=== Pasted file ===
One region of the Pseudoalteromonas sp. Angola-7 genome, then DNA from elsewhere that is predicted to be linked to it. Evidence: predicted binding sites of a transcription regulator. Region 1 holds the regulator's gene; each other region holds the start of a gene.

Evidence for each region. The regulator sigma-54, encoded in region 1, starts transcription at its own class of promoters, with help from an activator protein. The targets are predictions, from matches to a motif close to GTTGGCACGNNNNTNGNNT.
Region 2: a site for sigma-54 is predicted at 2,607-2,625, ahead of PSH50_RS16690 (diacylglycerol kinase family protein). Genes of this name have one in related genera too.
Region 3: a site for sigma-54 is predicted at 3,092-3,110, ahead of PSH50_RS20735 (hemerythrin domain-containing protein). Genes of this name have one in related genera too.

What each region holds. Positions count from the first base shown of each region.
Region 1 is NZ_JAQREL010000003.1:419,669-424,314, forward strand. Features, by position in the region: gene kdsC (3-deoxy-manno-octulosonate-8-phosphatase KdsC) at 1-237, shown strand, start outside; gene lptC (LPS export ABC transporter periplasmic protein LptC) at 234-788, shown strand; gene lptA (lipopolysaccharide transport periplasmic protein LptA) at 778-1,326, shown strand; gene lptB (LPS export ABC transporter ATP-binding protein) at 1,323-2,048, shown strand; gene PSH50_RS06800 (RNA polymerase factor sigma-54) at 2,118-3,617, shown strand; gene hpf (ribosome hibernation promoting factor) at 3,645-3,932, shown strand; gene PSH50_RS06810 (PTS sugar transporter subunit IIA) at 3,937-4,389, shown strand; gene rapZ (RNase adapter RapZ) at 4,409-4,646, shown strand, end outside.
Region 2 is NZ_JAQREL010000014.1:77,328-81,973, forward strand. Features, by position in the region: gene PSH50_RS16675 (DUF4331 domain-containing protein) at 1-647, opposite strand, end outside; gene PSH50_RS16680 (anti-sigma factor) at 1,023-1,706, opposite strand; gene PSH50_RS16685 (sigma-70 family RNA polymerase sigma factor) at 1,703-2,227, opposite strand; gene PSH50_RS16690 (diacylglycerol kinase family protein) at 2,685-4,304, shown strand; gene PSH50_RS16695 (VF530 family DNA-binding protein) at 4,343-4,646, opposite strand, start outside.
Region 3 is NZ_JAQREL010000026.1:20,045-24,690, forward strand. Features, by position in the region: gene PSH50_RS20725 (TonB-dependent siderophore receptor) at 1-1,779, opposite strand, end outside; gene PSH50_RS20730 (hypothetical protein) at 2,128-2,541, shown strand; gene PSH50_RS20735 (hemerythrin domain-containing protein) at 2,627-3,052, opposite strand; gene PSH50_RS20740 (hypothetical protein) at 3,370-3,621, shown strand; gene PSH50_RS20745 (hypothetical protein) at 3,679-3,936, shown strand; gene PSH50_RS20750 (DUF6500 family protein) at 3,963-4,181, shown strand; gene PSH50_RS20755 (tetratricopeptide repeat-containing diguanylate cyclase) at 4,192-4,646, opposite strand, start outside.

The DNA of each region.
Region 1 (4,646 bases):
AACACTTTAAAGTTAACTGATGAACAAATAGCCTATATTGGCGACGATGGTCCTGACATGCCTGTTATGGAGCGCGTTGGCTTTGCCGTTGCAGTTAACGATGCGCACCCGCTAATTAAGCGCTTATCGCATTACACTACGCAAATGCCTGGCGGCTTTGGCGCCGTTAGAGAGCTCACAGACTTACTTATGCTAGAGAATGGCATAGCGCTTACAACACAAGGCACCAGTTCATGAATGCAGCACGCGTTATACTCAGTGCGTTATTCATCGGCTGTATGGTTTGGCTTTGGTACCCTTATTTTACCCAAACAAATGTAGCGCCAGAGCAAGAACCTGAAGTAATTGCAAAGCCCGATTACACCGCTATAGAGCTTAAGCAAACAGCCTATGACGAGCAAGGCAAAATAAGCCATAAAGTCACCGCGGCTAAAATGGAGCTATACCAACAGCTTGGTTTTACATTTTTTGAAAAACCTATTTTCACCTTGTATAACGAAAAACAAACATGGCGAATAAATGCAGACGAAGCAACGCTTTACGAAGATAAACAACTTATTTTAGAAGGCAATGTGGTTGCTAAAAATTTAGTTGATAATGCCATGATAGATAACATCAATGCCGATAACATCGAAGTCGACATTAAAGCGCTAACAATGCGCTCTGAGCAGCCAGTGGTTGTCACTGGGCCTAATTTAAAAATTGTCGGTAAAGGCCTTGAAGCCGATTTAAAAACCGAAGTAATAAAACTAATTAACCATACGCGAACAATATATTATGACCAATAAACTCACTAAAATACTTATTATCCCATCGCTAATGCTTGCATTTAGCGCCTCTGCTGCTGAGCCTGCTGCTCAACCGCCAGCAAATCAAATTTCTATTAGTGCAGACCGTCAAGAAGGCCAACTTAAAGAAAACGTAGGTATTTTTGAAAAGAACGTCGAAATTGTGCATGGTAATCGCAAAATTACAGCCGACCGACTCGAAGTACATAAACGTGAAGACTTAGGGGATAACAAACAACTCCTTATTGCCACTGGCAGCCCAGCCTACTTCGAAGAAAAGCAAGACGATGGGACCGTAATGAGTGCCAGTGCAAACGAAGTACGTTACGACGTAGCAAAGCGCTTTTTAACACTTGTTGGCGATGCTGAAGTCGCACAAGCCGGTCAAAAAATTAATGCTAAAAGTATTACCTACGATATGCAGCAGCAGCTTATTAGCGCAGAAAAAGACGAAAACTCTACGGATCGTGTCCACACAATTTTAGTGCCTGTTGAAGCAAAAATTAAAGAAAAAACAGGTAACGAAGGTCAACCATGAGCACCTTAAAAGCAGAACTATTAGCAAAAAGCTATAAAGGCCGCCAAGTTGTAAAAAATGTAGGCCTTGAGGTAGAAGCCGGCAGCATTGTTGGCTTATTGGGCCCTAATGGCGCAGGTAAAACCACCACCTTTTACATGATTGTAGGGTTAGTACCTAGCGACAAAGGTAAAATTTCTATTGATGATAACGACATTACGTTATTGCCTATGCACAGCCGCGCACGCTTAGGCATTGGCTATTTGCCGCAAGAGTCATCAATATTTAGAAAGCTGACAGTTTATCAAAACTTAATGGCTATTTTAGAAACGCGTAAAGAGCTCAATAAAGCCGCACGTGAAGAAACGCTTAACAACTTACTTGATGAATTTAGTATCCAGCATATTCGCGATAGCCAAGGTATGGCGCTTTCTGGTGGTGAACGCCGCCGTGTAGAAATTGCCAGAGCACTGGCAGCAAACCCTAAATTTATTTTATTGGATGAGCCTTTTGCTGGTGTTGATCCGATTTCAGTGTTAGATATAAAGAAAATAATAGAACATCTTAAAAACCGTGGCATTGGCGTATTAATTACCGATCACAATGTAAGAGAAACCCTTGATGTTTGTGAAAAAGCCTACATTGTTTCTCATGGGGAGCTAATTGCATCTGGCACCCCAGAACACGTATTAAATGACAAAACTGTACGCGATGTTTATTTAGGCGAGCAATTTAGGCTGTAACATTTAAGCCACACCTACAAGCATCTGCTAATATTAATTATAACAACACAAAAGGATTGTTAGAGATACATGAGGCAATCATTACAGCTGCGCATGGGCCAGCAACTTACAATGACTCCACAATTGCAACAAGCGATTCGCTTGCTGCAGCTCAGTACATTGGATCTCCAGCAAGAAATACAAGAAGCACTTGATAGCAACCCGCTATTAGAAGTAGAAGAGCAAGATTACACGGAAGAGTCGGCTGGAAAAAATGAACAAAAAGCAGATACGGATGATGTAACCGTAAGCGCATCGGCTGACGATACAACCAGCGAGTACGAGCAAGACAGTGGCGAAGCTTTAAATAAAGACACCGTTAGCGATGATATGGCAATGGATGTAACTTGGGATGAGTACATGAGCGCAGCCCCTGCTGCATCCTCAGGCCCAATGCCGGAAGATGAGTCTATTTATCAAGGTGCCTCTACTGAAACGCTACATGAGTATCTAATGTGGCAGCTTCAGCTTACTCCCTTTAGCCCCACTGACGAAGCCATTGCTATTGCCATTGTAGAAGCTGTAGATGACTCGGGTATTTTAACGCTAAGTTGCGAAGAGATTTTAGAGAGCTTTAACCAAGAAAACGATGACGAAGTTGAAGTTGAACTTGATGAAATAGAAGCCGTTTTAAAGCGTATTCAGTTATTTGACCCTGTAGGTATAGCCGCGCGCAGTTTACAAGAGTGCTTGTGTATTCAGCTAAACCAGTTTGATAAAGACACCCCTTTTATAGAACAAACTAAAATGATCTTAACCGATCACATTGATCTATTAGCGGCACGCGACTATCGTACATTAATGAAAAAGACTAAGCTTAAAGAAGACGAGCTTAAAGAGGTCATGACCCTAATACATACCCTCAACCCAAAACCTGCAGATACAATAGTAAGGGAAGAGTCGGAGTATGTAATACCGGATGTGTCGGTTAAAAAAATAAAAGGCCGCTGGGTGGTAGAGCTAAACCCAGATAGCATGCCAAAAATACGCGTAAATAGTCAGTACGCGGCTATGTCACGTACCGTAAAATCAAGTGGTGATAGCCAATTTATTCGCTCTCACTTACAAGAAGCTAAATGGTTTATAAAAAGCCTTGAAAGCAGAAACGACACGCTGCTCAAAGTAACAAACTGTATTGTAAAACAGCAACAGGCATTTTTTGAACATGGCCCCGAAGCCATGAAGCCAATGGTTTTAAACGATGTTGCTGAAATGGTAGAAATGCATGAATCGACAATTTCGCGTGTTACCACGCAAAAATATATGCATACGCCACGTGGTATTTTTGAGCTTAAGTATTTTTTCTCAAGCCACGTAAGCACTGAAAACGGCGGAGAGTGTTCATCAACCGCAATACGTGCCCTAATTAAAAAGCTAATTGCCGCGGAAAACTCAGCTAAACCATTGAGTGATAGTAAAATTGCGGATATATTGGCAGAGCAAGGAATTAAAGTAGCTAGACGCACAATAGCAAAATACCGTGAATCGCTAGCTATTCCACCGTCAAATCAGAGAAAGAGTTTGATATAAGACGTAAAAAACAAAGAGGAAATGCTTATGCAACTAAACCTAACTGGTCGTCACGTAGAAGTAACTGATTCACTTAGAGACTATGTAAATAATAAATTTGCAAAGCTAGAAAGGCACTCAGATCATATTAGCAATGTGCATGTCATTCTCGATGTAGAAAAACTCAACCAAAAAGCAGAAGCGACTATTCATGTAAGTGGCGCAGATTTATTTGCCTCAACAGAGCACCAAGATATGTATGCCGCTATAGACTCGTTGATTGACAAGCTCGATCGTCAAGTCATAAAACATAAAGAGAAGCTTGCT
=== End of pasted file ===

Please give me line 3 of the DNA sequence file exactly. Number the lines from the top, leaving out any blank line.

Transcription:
Region 2: a site for sigma-54 is predicted at 2,607-2,625, ahead of PSH50_RS16690 (diacylglycerol kinase family protein). Genes of this name have one in related genera too.